Originally uploaded by US Army Africa
School headmasters apply a pressure dressing on a simulated wound in Dikhil, Djibouti, Jan. 8, 2011, as Maj. Cynthia McPherson of 402nd Civil Affairs Functional Specialty Team, observes and advises.
Here are Maj. McPherson’s observations on the experience of conducting the training ~ a 25-year U.S. Army professional with a singular point of view ~ enjoy!
I had trouble sleeping the night before we left Camp Lemonnier. It was not the fear of danger; it was the eagerness to begin the mission mixed with the fear that the mission would not have enough of an impact to make a difference.
Our team of health care professionals consists of one physician assistant, a senior combat medic and a registered nurse. Our mission is simple from an academic standpoint: demonstrate first aid to educational directors from remote areas so they may better serve their community by sharing their knowledge with fellow educators, gain skills to decrease complications, and stabilize injuries so advanced medical care can be pursued.
This is not a combat mission; this is a project of faith, sharing and team building with the people of the country that is kind enough to host us as guests. This is about lasting friendships and enhancing self-reliance. This is important, positive and provides lasting, tangible results.
As the team leaves camp the following morning, everything brightens. The clouds part, the sun is more radiant and the smell of the ocean spray tints the air. I feel lighter than I have in days.
This is it, the reason I chose to do what I do. Helping people and building on foundations of friendship and collaboration which already exist, experiencing new cultures and sharing practices. I have been lucky in this regard. The military has been kind to me, a veteran of 25 years.
We arrive at the team house and moods elevate again. The final planning for the next two days is in high gear, full speed ahead. We meet with the regional team and developa plan of action for the next two days. We partner with another team with who we have not previously worked.
Planning and pre-execution checks with team huddles are the key to success with any mission. Our teams become united; the entire group hopes and strives for success. After the long drive and the heightened excitement, I am suddenly exhausted. I sleep well the night before our mission begins.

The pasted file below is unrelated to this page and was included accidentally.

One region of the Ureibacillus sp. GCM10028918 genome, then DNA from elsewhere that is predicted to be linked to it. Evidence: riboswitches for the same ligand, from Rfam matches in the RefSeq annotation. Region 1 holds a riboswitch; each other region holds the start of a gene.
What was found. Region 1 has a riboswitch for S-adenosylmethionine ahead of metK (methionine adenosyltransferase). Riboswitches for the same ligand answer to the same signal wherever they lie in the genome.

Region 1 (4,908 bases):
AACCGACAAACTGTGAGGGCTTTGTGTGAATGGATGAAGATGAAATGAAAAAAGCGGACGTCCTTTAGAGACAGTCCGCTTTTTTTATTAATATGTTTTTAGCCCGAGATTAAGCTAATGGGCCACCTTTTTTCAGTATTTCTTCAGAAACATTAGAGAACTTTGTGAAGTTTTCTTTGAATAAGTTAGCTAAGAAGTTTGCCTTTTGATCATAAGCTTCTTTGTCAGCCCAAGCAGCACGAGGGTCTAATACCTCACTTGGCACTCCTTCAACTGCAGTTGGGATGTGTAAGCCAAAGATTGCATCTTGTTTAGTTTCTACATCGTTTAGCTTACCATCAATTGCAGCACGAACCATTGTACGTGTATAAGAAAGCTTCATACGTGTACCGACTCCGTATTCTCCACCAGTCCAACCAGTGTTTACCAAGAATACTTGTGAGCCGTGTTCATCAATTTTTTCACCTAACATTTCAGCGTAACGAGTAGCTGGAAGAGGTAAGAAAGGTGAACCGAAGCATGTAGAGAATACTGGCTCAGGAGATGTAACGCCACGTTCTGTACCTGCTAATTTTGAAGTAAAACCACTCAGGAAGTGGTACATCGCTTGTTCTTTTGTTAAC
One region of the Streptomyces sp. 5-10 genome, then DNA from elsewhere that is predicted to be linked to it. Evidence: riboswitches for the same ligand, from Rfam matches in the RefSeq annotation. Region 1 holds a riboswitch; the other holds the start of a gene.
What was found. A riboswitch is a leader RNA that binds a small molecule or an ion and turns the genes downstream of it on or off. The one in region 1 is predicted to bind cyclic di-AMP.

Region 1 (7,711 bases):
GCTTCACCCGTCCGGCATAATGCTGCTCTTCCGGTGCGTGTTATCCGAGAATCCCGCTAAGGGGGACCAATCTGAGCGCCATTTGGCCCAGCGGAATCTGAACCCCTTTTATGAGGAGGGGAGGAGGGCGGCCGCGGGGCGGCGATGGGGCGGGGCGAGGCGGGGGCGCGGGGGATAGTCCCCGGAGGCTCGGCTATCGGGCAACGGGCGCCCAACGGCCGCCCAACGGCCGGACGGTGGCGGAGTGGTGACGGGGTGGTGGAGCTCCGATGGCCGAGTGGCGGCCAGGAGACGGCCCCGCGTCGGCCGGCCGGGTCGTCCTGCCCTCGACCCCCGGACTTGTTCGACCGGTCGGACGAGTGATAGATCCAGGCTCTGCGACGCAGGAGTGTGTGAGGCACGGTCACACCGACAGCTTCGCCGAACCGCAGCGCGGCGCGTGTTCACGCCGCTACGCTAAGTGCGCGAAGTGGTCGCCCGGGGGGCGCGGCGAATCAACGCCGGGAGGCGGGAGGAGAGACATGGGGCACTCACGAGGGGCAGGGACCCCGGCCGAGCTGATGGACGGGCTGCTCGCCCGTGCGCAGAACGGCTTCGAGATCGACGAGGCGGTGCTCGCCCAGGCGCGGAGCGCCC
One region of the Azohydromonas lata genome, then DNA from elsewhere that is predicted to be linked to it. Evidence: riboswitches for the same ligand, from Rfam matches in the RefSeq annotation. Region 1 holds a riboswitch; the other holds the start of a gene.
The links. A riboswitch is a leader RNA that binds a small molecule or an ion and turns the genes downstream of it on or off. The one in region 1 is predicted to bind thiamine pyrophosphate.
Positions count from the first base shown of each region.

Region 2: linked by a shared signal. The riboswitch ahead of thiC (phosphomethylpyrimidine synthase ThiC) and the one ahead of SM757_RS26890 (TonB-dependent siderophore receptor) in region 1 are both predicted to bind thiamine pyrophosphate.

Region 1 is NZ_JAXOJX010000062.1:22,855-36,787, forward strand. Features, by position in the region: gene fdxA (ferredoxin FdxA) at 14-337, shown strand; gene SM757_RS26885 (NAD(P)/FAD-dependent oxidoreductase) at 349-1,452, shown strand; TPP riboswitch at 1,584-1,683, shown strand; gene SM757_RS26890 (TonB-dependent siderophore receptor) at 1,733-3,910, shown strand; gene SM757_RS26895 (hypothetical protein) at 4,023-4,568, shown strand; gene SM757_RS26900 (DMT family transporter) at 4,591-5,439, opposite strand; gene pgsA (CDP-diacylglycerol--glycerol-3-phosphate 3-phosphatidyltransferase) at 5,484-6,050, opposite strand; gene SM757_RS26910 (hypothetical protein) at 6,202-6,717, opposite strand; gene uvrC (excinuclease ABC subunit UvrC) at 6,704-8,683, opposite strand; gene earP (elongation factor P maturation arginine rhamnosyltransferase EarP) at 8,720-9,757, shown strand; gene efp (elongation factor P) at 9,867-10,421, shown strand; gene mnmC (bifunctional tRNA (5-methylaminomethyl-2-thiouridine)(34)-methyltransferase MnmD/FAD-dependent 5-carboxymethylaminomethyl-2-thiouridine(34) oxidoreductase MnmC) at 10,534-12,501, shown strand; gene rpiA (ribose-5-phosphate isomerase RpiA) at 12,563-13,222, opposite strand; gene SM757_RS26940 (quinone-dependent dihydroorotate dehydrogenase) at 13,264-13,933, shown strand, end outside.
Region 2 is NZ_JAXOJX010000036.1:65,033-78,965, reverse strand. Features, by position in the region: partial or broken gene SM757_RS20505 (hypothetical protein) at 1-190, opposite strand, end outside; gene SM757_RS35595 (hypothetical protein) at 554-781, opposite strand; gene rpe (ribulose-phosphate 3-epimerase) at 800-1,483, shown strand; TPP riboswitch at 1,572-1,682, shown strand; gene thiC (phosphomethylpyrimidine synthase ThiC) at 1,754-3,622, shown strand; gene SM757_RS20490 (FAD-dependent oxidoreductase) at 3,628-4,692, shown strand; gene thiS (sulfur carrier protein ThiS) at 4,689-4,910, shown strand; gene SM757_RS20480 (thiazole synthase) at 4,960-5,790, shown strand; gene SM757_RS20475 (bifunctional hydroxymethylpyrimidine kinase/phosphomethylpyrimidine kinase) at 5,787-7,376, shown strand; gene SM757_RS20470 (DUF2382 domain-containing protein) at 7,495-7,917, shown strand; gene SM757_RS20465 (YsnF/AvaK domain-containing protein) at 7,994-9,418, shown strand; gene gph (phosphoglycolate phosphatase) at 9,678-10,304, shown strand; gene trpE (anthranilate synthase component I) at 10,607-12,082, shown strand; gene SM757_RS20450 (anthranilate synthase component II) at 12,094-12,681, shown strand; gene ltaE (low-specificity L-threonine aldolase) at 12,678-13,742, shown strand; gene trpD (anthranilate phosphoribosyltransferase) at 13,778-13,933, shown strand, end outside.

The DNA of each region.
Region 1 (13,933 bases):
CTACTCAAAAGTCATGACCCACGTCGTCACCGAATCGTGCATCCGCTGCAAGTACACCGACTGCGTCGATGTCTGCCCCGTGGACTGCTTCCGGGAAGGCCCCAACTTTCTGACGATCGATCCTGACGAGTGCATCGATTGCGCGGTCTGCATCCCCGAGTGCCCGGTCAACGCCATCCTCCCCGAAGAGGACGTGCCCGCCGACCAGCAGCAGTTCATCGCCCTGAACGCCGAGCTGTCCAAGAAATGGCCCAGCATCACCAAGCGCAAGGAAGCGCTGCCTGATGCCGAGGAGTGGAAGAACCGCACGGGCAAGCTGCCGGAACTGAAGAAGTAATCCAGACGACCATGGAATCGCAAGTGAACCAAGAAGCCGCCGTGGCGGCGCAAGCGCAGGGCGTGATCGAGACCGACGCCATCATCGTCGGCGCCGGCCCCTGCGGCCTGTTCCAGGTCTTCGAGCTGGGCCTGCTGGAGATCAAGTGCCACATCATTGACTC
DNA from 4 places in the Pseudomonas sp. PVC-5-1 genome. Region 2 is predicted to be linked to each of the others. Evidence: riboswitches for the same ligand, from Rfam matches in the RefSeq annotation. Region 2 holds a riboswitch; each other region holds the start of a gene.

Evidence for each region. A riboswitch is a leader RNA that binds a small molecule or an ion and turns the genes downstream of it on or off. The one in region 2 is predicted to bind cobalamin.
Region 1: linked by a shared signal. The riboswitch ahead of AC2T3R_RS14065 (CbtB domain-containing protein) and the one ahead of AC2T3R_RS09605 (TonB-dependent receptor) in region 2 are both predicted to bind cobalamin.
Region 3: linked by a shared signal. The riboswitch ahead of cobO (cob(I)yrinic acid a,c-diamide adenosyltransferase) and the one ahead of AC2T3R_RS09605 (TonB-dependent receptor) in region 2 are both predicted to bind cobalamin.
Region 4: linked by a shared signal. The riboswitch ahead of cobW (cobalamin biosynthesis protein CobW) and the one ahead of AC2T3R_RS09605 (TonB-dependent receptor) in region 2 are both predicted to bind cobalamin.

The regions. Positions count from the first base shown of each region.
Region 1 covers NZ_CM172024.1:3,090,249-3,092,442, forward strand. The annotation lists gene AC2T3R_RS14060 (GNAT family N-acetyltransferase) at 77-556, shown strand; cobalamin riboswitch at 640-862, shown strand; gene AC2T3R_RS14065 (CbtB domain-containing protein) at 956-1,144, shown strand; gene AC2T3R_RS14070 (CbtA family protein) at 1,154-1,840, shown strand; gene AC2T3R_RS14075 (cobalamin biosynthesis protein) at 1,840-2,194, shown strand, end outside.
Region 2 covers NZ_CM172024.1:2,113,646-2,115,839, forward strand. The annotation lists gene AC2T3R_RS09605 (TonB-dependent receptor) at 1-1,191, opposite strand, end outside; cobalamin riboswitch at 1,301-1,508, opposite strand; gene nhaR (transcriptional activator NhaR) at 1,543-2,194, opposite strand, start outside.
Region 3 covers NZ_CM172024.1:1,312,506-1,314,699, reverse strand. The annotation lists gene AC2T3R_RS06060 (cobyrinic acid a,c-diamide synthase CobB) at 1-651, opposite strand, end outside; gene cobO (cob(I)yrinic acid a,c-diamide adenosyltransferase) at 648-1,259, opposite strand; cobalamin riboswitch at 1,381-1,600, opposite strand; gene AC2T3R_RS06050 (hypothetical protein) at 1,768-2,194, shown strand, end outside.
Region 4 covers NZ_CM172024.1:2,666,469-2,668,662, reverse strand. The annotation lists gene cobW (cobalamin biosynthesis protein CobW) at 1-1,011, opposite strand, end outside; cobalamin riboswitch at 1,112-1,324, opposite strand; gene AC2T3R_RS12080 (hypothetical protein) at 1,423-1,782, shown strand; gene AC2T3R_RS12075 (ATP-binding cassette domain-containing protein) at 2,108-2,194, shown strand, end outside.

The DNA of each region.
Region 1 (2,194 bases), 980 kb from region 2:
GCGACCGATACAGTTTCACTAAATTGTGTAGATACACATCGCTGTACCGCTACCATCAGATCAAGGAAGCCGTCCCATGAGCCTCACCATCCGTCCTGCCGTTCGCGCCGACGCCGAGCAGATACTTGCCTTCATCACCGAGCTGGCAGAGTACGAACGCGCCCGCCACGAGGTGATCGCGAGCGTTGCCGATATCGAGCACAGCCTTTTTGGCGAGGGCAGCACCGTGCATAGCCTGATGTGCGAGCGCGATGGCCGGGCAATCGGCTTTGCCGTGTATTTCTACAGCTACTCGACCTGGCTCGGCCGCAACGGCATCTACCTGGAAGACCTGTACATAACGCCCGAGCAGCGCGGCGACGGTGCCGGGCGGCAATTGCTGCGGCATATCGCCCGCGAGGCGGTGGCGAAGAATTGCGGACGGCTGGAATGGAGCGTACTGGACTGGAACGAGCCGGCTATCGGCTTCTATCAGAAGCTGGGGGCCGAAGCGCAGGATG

Finally, the big day arrives. I wake up early to shower and prepare my gear. It feels a bit strange not inspecting and checking my combat gear. It is not needed; this is a mission of trust, confidence and alliance.
I step outside my room to a cool breeze, a brilliant sunrise and glistening mountains. The first call to prayer is heard in the distance as the local people begin their day. This is a society where early to bed is early to rise, where the day begins at sunrise and the hard labor is done before the heat of the day.
This is a place where the community works together building their future, an epitome of teamwork which produces benefits for all. It is the same cooperation and group effort I see sustaining the native villages of Alaska, the partnerships that stabilize and strengthen the links as the years pass. The community develops and grows in response.
The drive to our meeting area is 45 minutes and I am excited to get started. We talk about how great this project is and hope our influence and interaction is positive. The facility is not a fancy hotel conference room or even a westernized classroom, but it is well kept, conducive to our instruction and contains all the technical items we require to present our ideas.
Our Djiboutian peers arrive with an air of excitement. They are excited to learn new practices and build cohesion and commonality. The class is an inquisitive bunch, intelligent and fun. We share our first-aid practices and they share their thoughts and obstacles they encounter to rendering first aid. They seek our knowledge and we seek their best practices. Together we learn, laugh and bond.
The two days pass in a lightning-speed haze. Memories are engrained and friendships are, in fact, born. The end of our second day is both blissful and unhappy. It would have been nice to have more time, to share and learn even more with our new partners, but we know our time is limited. We seize every moment to make it as enhancing as possible.
We smiled, laughed and said our farewells.
After a short battle with a flat tire, we began our journey back to camp. A bit of melancholy descended on the team. Being in the military, it is all too common to develop amity and establish bonds which last only a short while. It is not something any of us really become adapted to, it’s just a part of the job we dedicate our lives to.
I may never see the outcome of our joint efforts and collaboration, but I know in my heart that what we participated in was good, worthy and right.
Back at camp too soon and already a new project, with a once-in-a-lifetime chance to partner with another country, comes barreling down the pipes, heading my way. My excitement renews.